Figure 1. Cassava storage root yields as affected by application of compound fertilizer (17 nitrogen: 17 phosphorus: 17 potassium) at rates of 0 (F0), 40 (F1), 120 (F2), and 200 (F3) kg K/ha, and green manure (TI = <em/>Tithonia sp.; CH = <i>Chromolaena </i>sp.) at 2.5 t dry matter/ha alone or together with compound fertilizer at 40 kg K/ha in two trial locations in Bas-Congo, DRC. SED: standard error of difference at P<0.05. Source: Adapted from Pypers et al. 2012
Figure 1. Cassava storage root yields as affected by application of compound fertilizer (17 nitrogen: 17 phosphorus: 17 potassium) at rates of 0 (F0), 40 (F1), 120 (F2), and 200 (F3) kg K/ha, and green manure (TI = Tithonia sp.; CH = Chromolaena sp.) at 2.5 t dry matter/ha alone or together with compound fertilizer at 40 kg K/ha in two trial locations in Bas-Congo, DRC. SED: standard error of difference at P<0.05. Source: Adapted from Pypers et al. 2012

Combined application of fertilizer and organic inputs
Fertilizer response and the effect of combining inorganic and organic nutrient resources were also evaluated on cassava systems. The most common fertilizer, NPK 17:17:17, was applied in western DR Congo with or without green manure made from Tithonia sp. or Chromolaena sp., and the effects on storage root yield were evaluated in two locations with a differing soil fertility status (Fig. 1). Both plants are commonly found in fallow vegetation in western DR Congo. Control yields were similar at the two sites (12 t/ha), but the response to fertilizer differed between the sites: storage root yields reached 40 t/ha at Kiduma but only 20 t/ha at Mbuela with the addition of 200 kg K/ha. A much larger response to Tithonia sp. green manure was also observed at Kiduma, which was likely to have been related to the higher quality and nutrient contents of the green manure grown at that site.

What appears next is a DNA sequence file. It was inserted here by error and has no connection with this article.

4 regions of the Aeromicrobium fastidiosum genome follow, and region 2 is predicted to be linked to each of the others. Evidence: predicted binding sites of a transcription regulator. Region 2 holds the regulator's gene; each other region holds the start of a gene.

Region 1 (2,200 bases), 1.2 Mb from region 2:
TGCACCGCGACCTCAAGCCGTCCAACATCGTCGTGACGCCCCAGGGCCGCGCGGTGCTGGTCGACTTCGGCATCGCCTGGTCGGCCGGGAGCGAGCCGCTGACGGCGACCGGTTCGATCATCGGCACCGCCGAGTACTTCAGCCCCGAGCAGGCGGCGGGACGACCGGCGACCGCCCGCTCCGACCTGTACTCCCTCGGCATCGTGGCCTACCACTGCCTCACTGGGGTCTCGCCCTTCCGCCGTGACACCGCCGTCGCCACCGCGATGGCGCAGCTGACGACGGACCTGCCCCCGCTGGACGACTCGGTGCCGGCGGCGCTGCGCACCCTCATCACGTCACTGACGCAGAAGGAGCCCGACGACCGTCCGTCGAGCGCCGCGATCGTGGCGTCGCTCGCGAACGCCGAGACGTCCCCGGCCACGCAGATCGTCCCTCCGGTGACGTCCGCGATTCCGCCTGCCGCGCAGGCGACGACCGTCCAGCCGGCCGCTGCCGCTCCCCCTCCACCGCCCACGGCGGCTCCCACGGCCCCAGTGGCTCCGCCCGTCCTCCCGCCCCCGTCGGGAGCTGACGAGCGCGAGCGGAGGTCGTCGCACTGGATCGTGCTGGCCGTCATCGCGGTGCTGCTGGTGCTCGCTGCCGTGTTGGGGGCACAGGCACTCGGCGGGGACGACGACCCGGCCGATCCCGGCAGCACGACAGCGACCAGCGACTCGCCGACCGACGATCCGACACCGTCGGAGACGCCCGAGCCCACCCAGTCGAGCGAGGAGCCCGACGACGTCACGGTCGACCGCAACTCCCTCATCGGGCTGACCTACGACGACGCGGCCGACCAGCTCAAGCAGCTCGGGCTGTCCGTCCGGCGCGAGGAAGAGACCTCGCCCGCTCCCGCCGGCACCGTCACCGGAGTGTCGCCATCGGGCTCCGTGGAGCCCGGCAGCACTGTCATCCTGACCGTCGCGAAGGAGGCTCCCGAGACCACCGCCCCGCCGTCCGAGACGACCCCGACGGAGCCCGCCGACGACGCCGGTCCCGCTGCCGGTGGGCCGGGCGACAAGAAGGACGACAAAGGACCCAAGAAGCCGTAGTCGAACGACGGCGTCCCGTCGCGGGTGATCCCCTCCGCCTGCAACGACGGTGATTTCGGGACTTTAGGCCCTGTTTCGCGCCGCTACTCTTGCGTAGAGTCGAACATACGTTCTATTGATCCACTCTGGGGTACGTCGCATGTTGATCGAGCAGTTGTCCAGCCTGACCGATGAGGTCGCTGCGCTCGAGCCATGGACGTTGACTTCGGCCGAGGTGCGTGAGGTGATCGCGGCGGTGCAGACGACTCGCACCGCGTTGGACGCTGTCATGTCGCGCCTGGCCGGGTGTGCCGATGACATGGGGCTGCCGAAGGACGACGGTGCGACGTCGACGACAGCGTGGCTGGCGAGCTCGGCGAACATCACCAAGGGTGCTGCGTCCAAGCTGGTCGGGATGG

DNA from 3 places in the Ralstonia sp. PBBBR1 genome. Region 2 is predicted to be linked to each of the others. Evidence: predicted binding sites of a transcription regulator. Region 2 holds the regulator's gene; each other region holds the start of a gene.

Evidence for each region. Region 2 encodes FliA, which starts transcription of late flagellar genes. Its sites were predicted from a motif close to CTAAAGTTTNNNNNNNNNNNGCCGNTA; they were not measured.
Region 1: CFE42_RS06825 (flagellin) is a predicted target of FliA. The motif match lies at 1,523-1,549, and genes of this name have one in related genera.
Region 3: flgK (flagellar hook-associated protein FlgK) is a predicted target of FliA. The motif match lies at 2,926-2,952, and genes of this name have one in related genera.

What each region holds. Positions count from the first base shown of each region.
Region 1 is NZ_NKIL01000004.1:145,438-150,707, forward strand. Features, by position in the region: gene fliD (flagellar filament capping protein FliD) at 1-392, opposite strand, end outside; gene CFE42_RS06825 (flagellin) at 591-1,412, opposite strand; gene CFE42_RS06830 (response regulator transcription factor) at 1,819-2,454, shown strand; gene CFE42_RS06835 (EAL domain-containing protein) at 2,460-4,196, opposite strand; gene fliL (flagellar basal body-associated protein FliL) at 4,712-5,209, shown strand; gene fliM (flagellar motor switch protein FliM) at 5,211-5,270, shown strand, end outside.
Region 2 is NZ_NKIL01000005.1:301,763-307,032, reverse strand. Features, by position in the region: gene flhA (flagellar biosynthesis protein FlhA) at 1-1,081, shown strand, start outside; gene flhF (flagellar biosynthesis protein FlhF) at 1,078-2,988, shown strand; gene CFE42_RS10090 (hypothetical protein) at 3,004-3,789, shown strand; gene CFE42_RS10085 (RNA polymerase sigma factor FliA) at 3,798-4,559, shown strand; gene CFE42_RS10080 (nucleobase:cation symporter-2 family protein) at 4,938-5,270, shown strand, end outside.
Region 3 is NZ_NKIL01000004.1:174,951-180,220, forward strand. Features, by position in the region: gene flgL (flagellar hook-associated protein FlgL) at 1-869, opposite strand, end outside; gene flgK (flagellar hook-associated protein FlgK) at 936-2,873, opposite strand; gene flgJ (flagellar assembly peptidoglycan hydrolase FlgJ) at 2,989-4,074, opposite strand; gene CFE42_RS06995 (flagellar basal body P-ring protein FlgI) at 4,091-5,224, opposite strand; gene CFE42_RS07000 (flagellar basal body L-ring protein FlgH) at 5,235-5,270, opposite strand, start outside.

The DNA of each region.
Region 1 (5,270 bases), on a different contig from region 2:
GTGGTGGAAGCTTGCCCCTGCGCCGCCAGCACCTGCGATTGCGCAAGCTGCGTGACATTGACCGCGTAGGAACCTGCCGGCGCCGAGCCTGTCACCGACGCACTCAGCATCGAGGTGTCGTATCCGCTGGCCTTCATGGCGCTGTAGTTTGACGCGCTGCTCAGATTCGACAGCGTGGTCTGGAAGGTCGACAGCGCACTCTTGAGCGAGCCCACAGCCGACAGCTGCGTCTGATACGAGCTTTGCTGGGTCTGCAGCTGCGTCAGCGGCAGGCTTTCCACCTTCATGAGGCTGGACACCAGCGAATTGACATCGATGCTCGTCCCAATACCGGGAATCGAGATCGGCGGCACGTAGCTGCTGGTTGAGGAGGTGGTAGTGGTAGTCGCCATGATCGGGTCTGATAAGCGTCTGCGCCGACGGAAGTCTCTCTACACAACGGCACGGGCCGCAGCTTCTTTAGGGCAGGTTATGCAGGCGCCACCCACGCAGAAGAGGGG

Combining organic and inorganic nutrient resources did not result in positive interactions. No significant differences were observed between the yields after the sole application of either fertilizer or green manure to the control and those obtained with the combined application of both nutrient sources (Pypers et al. 2012). In maize-based systems, positive interactions between organic and inorganic fertilizers often arise from better synchrony in N release and N uptake by the crop. In cassava systems, where K is more often the most limiting nutrient, such a mechanism is likely to be less relevant.

In the highlands of eastern DRC alternative spacing of cassava  (2 × 0.5 m instead of 1 × 1 m) allows integration of four lines of legumes during one season and two lines of legumes during the second season without affecting cassava densities and yields.
In the highlands of eastern DRC alternative spacing of cassava (2 × 0.5 m instead of 1 × 1 m) allows integration of four lines of legumes during one season and two lines of legumes during the second season without affecting cassava densities and yields.